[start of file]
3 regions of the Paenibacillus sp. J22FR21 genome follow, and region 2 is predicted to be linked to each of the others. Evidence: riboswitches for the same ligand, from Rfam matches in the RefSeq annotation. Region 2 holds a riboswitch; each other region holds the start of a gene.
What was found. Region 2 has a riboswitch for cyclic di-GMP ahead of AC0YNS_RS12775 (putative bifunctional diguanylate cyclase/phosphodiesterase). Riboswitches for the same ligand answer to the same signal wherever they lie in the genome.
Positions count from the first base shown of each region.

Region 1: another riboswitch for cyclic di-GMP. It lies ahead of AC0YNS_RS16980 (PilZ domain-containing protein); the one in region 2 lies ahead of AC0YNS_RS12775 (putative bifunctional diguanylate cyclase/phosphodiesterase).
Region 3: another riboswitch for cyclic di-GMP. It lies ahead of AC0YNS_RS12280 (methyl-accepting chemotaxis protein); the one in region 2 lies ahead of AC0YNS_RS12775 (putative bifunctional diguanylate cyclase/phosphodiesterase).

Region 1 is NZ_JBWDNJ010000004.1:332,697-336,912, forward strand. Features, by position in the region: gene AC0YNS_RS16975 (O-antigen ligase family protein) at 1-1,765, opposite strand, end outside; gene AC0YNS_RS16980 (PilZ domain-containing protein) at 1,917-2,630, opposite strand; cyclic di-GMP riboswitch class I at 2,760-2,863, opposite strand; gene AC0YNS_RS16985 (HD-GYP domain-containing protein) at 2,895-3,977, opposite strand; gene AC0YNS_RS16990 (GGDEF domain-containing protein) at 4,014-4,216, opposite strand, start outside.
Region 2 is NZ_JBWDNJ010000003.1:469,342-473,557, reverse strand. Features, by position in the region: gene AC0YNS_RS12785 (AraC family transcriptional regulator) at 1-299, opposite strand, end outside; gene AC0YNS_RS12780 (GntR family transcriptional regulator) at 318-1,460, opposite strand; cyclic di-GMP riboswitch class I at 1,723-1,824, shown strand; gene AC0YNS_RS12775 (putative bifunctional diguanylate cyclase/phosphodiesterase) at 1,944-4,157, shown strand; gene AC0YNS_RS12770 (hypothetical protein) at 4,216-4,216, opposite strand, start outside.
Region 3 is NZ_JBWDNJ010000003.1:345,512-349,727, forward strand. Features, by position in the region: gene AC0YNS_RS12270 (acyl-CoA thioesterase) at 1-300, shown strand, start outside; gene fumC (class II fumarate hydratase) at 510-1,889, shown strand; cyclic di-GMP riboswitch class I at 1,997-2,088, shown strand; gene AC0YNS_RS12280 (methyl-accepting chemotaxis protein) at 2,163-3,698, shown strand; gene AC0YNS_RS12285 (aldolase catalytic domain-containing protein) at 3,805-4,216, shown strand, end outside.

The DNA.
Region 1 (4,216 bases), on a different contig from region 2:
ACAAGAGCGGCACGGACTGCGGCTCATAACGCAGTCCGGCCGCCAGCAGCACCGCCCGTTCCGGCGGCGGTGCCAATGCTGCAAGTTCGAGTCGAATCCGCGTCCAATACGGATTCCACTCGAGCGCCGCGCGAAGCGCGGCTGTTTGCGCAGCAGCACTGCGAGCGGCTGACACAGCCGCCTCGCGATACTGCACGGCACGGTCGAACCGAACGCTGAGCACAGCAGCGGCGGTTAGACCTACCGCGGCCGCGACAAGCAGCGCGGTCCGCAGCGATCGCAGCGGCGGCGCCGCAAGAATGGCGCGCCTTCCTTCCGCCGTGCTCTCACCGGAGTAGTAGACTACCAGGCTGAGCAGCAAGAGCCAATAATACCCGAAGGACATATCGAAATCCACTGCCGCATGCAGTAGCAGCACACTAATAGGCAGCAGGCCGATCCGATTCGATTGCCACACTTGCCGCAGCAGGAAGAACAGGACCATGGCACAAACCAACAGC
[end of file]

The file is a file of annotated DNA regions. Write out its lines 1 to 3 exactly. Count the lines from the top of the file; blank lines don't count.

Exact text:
3 regions of the Paenibacillus sp. J22FR21 genome follow, and region 2 is predicted to be linked to each of the others. Evidence: riboswitches for the same ligand, from Rfam matches in the RefSeq annotation. Region 2 holds a riboswitch; each other region holds the start of a gene.
What was found. Region 2 has a riboswitch for cyclic di-GMP ahead of AC0YNS_RS12775 (putative bifunctional diguanylate cyclase/phosphodiesterase). Riboswitches for the same ligand answer to the same signal wherever they lie in the genome.
Positions count from the first base shown of each region.